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marlena's rating is .

  • Score: N/A
  • Accuracy: N/A

A player's rating indicates his percentile rank in CAPS. marlena is outperforming % of all CAPS players. A player's score is the total percentage return of all his picks subtracting out the S&P. A player's accuracy is how often that player has made correct predictions.

To calculate a player's rating, we take 2/3 of his score percentile and 1/3 of his accuracy percentile. For further information, read the Player Ratings section of the Help page.

Average Pick Score is a player's total score divided by the total number of picks (active and closed). It represents the player's average return after subtracting out the market's performance.

Average Pick Rating is the average stock rating of a player's total picks. Underperform picks are flip-flopped, so a underperform call on a one-star stock is treated like an outperform call on a five-star stock. This rating reflects how closely your picks are aligned with CAPS ratings.

What's the deal with N/A?
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marlena (< 20)

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marlena lacks 7 active picks

Player Rating

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Rank: N/A
Score: N/A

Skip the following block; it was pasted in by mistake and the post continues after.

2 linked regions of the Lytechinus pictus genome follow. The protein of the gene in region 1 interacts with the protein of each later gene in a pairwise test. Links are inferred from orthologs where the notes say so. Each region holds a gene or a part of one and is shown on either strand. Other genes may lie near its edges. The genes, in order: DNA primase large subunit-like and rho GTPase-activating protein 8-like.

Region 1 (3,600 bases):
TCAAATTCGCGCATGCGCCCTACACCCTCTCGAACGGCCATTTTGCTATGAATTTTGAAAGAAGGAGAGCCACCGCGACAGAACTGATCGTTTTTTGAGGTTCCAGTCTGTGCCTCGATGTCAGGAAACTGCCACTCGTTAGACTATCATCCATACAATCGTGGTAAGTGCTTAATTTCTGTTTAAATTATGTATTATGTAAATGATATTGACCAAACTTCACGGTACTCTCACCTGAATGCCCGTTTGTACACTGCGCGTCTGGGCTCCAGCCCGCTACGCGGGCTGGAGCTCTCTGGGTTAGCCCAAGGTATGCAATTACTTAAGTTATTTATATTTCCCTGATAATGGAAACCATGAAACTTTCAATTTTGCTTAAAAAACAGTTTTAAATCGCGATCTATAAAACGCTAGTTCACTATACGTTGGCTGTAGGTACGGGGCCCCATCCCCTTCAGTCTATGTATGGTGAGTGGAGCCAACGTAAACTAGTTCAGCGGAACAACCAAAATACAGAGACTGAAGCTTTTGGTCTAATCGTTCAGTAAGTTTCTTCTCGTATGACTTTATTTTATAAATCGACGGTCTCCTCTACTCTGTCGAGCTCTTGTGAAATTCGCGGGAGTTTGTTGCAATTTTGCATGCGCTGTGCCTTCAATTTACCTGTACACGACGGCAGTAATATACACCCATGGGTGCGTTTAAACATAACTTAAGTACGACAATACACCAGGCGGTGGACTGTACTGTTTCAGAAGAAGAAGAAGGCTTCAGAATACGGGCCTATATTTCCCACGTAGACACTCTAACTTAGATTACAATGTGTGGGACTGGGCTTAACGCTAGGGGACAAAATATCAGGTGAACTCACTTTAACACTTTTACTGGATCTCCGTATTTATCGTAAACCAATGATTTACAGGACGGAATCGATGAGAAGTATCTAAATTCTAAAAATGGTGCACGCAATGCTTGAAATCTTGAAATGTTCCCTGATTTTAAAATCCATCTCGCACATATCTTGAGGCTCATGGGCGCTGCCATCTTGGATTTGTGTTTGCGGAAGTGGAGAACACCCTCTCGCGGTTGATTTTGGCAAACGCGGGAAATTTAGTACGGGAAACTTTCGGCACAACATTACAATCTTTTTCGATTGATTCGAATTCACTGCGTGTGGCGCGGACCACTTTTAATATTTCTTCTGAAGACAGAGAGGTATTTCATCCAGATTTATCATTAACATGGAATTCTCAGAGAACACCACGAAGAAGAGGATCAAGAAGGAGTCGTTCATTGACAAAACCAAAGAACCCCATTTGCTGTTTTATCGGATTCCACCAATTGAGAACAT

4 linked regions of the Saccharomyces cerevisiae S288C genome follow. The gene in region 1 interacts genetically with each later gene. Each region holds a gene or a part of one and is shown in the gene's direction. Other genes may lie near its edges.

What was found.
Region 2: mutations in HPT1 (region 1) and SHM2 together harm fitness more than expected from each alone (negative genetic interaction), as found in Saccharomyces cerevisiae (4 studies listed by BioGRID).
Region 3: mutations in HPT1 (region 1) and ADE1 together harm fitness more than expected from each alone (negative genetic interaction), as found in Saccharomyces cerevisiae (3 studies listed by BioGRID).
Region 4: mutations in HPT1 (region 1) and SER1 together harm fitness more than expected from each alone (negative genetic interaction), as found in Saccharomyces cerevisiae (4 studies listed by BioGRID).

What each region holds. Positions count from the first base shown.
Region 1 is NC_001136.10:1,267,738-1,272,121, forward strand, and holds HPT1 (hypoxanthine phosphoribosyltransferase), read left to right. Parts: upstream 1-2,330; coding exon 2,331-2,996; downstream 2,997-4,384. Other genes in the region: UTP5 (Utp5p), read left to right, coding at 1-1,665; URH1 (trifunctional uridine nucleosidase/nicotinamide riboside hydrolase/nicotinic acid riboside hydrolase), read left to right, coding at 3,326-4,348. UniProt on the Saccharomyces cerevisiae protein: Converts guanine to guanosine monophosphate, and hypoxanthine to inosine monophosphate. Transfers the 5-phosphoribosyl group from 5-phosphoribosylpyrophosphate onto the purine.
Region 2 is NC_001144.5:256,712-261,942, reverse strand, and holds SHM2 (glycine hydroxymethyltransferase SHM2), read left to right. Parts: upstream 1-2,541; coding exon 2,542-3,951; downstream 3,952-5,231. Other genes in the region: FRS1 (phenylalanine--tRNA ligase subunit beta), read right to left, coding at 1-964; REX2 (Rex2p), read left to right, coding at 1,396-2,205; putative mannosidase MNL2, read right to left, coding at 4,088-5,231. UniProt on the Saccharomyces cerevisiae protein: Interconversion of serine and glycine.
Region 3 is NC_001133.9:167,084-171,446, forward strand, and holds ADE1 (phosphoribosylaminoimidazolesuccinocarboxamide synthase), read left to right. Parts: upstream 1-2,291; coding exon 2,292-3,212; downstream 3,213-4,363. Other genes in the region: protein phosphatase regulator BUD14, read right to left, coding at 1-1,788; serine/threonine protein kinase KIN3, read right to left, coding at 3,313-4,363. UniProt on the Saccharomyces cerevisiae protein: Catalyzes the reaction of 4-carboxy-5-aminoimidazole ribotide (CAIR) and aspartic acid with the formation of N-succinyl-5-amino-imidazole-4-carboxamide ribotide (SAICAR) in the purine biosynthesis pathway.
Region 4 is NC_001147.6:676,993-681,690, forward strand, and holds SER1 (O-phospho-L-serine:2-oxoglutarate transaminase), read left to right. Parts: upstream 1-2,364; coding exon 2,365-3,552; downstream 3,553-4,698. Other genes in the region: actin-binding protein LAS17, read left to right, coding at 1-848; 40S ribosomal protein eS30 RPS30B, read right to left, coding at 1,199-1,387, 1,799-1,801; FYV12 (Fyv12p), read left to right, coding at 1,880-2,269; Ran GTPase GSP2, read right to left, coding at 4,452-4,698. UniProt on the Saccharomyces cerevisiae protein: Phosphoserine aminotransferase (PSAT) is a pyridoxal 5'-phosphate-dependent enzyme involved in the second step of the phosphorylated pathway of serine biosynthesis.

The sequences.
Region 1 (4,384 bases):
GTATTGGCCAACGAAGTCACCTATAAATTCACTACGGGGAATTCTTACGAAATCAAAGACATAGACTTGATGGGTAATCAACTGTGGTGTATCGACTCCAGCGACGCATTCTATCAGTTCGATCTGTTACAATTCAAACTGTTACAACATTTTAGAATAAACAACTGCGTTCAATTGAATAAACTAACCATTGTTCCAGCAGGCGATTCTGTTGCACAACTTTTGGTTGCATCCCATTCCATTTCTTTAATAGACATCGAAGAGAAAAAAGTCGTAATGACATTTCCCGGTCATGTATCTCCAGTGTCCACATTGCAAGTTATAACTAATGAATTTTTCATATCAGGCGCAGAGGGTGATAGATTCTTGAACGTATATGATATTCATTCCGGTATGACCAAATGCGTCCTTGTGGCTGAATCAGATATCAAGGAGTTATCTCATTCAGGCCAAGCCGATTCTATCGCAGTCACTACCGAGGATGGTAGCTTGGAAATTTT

Accuracy: N/A
Average Pick Score:
Average Pick Rating:
All-Time Best: 0
All-Time Worst: 0

Score Comparison vs. marlena

Player History

How are these stats calculated?

marlena's Latest Blog Post

Recs

1

Personal Bankruptcy: What Is the Predominant Reason for Filing?

December 05, 2014 – Comments (1)

In the first half of this century, rates of filing for bankruptcy were fairly low. Credit card use started to become a common practice in the 1960s and along with this came credit card debt. Bankruptcy filings increased dramatically as credit card debt became common. In 2004, the rate of applications for bankruptcy was 5.3 per 1,000. However, the bankruptcy rate is not consistent throughout the United States. For example, Tennessee had the highest filing rate in 2004, in excess of 10 filings per 1,000 people. On the other hand, Massachusetts has the lowest rate, with 2.8 filings per 1,000. These statistics seem to show that those with higher incomes don’t generally file for personal bankruptcy as often as lower income individuals. The relationship between credit card debt and the increasing rate of bankruptcy filings is quite clear.  [more]

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